Pro Perspectives 10/18/21
October 18, 2021
The economic growth number in China for the third quarter came in at 4.9%. That sounds like a good number. It's not for China. It's recession territory.
If we exclude the ugly numbers from the depths of the crisis last year, this is the slowest economic growth in China since 1990.
Of course, the world continues to emerge from the disruptive pandemic, but the China data is something to keep an eye on.
We can see some similarities to 2009. Early on in the Global Financial Crisis, China weathered the storm better than the developed world. The economy quickly bounced back to double-digit growth by late 2009. And with $3 trillion of foreign currency reserves in the coffers, and beaten down global commodities market, they took advantage and started stockpiling valuable natural resources on the cheap.
China's buying in the commodity market was a huge contributor to the recovery in commodity-centric emerging markets. Brazil went from recession to growing at close to 8%.
As you might remember, many were saying that emerging markets had survived the recession better than advanced markets, and they were driving the global economic recovery. And Wall Street was claiming/cheerleading a torch passing from the developed world to the emerging world as the future of growth and leadership.
It didn't last long. It soon became clear that China and emerging markets couldn't do well, without healthy consumers in the advanced economies (namely the U.S.).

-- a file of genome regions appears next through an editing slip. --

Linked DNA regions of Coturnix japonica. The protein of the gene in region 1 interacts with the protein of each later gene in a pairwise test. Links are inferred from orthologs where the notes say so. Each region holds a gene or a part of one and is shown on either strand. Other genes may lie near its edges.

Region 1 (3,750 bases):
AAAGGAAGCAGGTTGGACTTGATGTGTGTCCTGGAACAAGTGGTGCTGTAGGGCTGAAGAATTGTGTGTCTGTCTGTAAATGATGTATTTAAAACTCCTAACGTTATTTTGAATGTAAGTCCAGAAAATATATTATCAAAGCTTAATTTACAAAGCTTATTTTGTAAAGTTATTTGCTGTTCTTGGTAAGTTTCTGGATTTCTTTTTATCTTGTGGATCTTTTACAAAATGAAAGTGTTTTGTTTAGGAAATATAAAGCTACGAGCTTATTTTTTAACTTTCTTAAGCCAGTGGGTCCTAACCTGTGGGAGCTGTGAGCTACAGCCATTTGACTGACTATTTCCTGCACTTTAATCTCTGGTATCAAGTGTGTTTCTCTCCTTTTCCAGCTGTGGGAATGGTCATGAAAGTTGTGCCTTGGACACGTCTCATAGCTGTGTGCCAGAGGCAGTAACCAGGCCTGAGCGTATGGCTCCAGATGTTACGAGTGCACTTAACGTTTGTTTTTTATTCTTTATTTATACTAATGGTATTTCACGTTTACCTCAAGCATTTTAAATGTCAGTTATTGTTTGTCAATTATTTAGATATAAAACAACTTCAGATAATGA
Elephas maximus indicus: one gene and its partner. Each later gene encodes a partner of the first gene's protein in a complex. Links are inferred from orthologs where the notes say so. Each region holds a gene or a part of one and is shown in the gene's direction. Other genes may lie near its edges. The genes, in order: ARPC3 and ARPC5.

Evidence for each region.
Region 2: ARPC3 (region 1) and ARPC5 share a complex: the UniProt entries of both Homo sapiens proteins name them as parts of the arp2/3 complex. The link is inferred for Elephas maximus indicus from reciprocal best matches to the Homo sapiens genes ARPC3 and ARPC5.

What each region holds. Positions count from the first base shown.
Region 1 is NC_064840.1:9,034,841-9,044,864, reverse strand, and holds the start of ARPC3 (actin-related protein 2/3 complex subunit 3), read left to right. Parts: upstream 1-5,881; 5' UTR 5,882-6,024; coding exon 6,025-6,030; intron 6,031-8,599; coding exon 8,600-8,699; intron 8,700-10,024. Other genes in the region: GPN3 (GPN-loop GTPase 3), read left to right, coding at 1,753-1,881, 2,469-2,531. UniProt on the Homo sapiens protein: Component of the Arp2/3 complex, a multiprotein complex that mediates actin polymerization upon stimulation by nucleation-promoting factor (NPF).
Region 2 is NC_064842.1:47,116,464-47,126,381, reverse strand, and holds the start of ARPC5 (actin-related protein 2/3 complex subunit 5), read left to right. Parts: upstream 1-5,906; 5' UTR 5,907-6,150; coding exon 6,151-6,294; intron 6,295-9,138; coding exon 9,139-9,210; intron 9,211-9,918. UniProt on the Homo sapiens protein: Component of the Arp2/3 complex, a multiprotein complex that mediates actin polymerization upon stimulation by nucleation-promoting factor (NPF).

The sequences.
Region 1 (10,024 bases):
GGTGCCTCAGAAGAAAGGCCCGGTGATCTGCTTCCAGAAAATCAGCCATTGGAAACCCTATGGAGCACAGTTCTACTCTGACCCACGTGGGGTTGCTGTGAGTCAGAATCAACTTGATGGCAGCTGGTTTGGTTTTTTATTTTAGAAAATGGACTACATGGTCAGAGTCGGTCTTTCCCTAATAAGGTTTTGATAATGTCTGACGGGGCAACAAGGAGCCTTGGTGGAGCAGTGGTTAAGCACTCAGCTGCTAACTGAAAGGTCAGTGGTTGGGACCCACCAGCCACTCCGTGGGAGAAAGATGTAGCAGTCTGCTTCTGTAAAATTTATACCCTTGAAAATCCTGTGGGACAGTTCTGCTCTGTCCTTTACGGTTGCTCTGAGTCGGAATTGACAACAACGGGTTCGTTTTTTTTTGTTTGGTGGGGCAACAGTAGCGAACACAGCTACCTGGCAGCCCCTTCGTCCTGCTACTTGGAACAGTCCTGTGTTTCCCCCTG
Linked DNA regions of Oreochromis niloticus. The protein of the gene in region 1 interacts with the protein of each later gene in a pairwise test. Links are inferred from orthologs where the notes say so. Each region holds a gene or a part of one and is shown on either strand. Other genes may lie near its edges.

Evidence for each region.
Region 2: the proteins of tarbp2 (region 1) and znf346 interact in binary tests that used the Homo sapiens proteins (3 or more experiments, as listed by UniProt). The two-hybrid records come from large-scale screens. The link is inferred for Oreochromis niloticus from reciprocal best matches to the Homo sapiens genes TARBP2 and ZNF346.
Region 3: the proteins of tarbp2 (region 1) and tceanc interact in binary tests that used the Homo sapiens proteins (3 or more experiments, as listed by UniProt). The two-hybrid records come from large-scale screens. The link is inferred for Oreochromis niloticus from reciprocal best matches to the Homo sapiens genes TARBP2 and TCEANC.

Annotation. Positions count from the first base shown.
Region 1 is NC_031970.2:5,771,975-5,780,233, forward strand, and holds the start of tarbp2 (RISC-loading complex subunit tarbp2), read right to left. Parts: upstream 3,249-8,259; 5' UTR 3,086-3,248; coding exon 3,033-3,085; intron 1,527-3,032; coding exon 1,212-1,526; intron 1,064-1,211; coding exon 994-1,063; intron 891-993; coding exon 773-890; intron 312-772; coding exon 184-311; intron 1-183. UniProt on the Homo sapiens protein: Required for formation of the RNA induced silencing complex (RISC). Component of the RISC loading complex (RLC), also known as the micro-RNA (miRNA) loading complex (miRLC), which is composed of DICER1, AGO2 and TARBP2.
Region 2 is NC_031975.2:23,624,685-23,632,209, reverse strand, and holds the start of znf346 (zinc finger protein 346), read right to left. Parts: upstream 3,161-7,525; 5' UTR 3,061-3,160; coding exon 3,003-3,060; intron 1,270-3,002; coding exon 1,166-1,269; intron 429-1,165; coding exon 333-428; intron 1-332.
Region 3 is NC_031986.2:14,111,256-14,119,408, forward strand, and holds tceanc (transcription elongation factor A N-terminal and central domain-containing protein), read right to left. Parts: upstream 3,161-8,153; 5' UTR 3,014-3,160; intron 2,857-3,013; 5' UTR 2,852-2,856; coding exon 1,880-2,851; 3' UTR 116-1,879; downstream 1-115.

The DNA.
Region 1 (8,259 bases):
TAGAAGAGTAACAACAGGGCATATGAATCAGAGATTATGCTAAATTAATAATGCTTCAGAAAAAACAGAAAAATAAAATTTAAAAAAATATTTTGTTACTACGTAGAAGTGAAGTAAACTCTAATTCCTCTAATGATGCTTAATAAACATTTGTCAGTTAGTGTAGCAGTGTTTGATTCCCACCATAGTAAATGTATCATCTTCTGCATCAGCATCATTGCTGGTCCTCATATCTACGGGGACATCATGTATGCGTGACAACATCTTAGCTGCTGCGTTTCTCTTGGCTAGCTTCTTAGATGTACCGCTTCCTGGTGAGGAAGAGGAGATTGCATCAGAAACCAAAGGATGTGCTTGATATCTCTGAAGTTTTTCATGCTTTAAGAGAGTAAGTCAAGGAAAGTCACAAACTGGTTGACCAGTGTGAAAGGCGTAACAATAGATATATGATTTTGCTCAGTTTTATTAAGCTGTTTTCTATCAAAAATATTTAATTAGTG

Fast forward to today, and China's economy is thought to have withstood the pandemic better than the advanced world. And again, China has taken the opportunity, with cheap commodity prices to stockpile key commodities. They had record volumes of crude oil, copper, iron ore and coal in 2020. They also imported a record amount of corn, wheat and soybeans. So they've definitely contributed to driving commodity prices higher, in a fragile recovering global economy – which creates a headwind for global economic recovery.
And now, China's economy is sucking wind.
With the above in mind, let's take a look at some of the key economic data in China overnight.
First, here's a look at GDP. You can see here, excluding the decline of last year, China hasn't had an economy running this slow since 1990 (the economy was 2% of its current size, back then).
If you don't like the year-over-year comparison with the big bounceback numbers of last year, the growth in the third quarter, compared to last quarter was just 0.2%. That would be a annual run rate of less than 1% growth.
This next chart is Industrial Output in China. Again, excluding last year, it's at the worse levels since 2002.
And here's a look at China retail sales growth …. it's hovering around worst levels of the past 30 years (ex-last year).
We should remember, prior to the pandemic, China's economy was in trouble. The trade tariffs had taken a toll, and most of these key economic measures were running at levels worse than the depths of 2009.